Thesis Ideas for Image Analysis of Castas Paintings
by Patricia Hartz

The following ideas from our reference websites have been offered to explain the emergence and function of the Casta paintings. Keep these in the back of your mind as you complete your description. When you have given your description some thought, you can analyze the extent to which any of the following thesis ideas adequately explain what you see. Feel free to mix and match these ideas, shaping them to serve you, and MAKE SURE YOU REPHRASE the ideas IN YOUR OWN WORDS, as well as note the website.

It may be that your painting provides evidence for one (or more) of the ideas below, or more interestingly, perhaps provides evidence that both supports and shows divergence from the ideas. If that is the case, then you are in a position to formulate a more sophisticated thesis, possibly of the form: "Although x, yet (or also or but) y."

Thesis Bullpen:

From Lecture Notes from Professor Judith Wilson:

1. The nature of casta paintings is related to the 18th century's interest in classification.
2. Casta paintings reveal the social prejudice of their day (remember the argument about purity of blood at the top of the social hierarchy).
3. The casta paintings reflect absolute social differences based on small/subtle/minor racial/ethnic differences.
4. Casta paintings were regarded as ethnological representations.

From Student Paper website:

1. "[De las Arcos] links the classifying urge behind the paintings to the broader Enlightenment emphasis on classification and organization.  De los Arcos suggests that the meticulous mapping of human ethnoracial characteristics, daily activities, and indigenous flora speaks not only to the Spanish fascination with race, but also to the leading philosophical and scientific preoccupations of the time."

2. "[Iniquez] suggests that Casta Paintings appeared to feed a market for souvenirs. As Spanish visitors or conquerors returned home to Spain, they wanted a memento of their time in New Spain. Casta paintings captured the newness of the "New World", showing native plants and the diverse peoples of the region. By carrying those images back with them to Spain, returning Spaniards would have illustrations for their stories of travels in the exotic "New World."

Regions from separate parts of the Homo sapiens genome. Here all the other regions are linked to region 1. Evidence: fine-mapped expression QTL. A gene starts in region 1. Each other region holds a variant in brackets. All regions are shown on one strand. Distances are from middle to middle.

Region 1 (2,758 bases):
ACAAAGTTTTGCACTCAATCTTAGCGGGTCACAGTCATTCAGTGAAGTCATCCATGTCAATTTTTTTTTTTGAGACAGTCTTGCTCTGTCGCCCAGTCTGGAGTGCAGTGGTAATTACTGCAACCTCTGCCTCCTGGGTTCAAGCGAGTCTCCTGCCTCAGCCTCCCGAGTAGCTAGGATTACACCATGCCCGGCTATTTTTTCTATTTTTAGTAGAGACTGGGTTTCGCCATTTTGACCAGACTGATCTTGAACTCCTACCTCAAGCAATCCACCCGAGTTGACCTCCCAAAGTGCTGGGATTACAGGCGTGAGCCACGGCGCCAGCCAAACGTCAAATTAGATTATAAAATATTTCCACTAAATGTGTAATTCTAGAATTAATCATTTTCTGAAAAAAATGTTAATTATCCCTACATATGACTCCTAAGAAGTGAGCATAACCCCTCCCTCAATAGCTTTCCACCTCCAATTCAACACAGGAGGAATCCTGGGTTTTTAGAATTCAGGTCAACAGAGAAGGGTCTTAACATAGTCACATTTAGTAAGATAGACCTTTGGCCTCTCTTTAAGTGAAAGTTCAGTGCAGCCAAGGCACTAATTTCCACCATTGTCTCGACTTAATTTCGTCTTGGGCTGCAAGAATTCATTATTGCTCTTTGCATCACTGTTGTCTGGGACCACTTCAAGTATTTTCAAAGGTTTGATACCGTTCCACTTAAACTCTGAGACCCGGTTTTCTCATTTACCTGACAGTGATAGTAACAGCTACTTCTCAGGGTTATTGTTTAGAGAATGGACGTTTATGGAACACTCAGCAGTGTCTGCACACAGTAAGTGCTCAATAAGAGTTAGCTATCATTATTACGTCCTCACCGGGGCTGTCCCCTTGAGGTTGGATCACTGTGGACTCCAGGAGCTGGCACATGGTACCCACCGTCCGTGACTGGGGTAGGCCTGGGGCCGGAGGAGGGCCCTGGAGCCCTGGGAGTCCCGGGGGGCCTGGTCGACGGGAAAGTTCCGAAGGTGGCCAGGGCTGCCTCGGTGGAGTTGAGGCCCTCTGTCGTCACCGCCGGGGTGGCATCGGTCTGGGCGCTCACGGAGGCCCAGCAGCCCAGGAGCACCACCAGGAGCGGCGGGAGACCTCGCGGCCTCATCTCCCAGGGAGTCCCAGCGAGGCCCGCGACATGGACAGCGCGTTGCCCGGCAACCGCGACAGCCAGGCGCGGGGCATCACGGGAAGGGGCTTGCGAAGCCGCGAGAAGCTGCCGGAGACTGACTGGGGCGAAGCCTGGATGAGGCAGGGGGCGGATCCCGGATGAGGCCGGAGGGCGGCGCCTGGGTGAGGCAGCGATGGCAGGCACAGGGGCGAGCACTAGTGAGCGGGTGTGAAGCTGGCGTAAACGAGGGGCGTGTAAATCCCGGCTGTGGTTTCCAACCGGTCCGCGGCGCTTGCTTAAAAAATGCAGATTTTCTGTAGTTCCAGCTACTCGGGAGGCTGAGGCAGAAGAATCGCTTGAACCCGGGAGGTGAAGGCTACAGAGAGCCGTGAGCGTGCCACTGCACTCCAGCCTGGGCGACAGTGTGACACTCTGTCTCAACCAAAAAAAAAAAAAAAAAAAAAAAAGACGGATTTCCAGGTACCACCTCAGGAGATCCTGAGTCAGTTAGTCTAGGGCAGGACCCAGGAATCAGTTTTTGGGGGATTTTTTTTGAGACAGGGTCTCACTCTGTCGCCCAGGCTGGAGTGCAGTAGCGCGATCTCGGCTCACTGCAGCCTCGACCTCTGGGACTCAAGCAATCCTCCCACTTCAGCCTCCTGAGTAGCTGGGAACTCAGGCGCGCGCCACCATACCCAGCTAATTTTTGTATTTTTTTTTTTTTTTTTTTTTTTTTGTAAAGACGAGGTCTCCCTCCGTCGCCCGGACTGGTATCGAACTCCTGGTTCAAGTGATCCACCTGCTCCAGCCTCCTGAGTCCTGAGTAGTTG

3. "Fernandez suggests that whatever influences Spanish tradition and consumption might have had on Casta Painting, it should not be seen as definitive of the genre. Instead, the tradition has its roots in the 'New World' and should be seen as an essentially 'New World' genre."

From Katz website:

1. "The Spanish emphasis on social heterogeneity was not meant to imply a harmonious coexistence of the diverse races, but instead to remind both colonial subjects and the Spanish Crown that Mexico was still an ordered, hierarchical society in which each group occupied a specific socioeconomic niche defined largely by race."

2. "Throughout the colonial period Spanish civil and ecclesiastical authorities emphasized racial differences as a way of exerting their control over the population. But the blurring of social boundaries that resulted from race mixing precluded a de facto categorization of the population, which greatly concerned Spanish authorities. Anxiety over this loss of control permeated much of Mexico's reality during the eighteenth century and also accounts in part for the emergence of the distinct pictorial genre produced there known as casta painting."

3. "The emergence of casta painting is in part related to the elite's anxiety regarding the fallibility of this imperial order. For the colonial elite, the classificatory system purveyed in casta painting was devoid of negative connotations. It was a way of creating order out of an increasingly confusing society."

4. "The strategies of self-representation in the casta pictorial genre can be summarized as follows: first, the emphasis on the overall stratification of society through the metaphor of race; second, the highlighting of the wealth and abundance of the colony as a way of proving to Spain that Mexico did not lag behind Europe; third, the deliberate mediation of reality evinced through the scenes selected for representation."